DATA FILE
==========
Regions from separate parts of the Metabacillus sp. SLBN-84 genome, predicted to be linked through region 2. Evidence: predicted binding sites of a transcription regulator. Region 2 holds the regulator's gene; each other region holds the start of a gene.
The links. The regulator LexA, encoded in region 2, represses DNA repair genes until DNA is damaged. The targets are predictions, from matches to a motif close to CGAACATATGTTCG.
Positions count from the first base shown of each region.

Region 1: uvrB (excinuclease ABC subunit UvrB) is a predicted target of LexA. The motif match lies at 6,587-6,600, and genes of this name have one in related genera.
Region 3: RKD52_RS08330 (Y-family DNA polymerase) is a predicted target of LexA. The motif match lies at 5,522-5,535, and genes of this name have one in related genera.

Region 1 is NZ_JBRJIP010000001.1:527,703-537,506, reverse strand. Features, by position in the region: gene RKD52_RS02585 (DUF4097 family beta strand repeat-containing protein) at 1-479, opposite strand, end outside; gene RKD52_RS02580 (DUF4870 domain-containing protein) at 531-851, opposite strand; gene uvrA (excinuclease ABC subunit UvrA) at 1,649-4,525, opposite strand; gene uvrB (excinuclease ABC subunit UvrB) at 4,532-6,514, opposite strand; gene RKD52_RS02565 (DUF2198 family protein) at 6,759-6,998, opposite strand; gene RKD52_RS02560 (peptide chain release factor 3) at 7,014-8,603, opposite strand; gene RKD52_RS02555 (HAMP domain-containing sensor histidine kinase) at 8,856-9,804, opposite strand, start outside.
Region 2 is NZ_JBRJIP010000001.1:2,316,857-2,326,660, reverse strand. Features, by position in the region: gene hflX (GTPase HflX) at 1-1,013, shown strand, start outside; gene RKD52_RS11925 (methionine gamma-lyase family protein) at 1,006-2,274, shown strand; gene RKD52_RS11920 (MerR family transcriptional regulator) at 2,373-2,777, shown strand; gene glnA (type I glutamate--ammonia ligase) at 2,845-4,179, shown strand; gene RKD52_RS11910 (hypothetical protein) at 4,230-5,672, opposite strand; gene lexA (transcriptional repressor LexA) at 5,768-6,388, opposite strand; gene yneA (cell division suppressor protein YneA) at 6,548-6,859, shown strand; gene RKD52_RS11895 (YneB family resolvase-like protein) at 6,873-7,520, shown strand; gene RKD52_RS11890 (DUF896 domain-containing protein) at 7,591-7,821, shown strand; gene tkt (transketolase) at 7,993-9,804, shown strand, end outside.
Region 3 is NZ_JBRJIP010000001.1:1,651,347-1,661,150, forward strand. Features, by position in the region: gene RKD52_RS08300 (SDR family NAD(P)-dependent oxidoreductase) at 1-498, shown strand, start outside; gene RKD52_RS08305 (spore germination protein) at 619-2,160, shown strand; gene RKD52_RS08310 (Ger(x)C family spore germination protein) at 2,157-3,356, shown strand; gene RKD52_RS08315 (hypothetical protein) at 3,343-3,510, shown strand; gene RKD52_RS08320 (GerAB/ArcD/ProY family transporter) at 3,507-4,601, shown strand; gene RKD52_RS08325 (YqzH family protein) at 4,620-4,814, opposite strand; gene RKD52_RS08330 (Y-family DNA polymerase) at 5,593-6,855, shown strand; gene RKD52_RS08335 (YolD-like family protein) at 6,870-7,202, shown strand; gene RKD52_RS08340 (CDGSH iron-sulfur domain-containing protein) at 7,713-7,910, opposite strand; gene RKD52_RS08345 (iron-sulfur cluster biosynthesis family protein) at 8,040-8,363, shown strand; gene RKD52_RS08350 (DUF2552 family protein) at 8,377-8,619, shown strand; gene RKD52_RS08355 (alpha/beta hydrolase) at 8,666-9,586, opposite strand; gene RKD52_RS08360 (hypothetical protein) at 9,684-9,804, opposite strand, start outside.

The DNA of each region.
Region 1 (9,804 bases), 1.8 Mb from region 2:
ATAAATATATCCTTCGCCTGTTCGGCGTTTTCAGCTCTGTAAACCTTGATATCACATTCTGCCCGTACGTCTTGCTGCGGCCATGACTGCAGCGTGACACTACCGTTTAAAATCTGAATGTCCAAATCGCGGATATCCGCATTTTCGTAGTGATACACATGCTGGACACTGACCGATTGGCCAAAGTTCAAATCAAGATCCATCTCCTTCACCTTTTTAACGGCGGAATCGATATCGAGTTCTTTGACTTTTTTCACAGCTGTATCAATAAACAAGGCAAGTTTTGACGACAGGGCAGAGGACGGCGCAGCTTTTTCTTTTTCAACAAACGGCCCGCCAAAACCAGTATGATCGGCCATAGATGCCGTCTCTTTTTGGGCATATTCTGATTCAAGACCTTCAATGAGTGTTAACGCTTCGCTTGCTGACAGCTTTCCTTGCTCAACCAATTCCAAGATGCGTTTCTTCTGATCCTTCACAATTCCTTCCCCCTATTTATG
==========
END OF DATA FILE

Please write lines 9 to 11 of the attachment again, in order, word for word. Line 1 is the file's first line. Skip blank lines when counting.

The DNA of each region.
Region 1 (9,804 bases), 1.8 Mb from region 2:
ATAAATATATCCTTCGCCTGTTCGGCGTTTTCAGCTCTGTAAACCTTGATATCACATTCTGCCCGTACGTCTTGCTGCGGCCATGACTGCAGCGTGACACTACCGTTTAAAATCTGAATGTCCAAATCGCGGATATCCGCATTTTCGTAGTGATACACATGCTGGACACTGACCGATTGGCCAAAGTTCAAATCAAGATCCATCTCCTTCACCTTTTTAACGGCGGAATCGATATCGAGTTCTTTGACTTTTTTCACAGCTGTATCAATAAACAAGGCAAGTTTTGACGACAGGGCAGAGGACGGCGCAGCTTTTTCTTTTTCAACAAACGGCCCGCCAAAACCAGTATGATCGGCCATAGATGCCGTCTCTTTTTGGGCATATTCTGATTCAAGACCTTCAATGAGTGTTAACGCTTCGCTTGCTGACAGCTTTCCTTGCTCAACCAATTCCAAGATGCGTTTCTTCTGATCCTTCACAATTCCTTCCCCCTATTTATG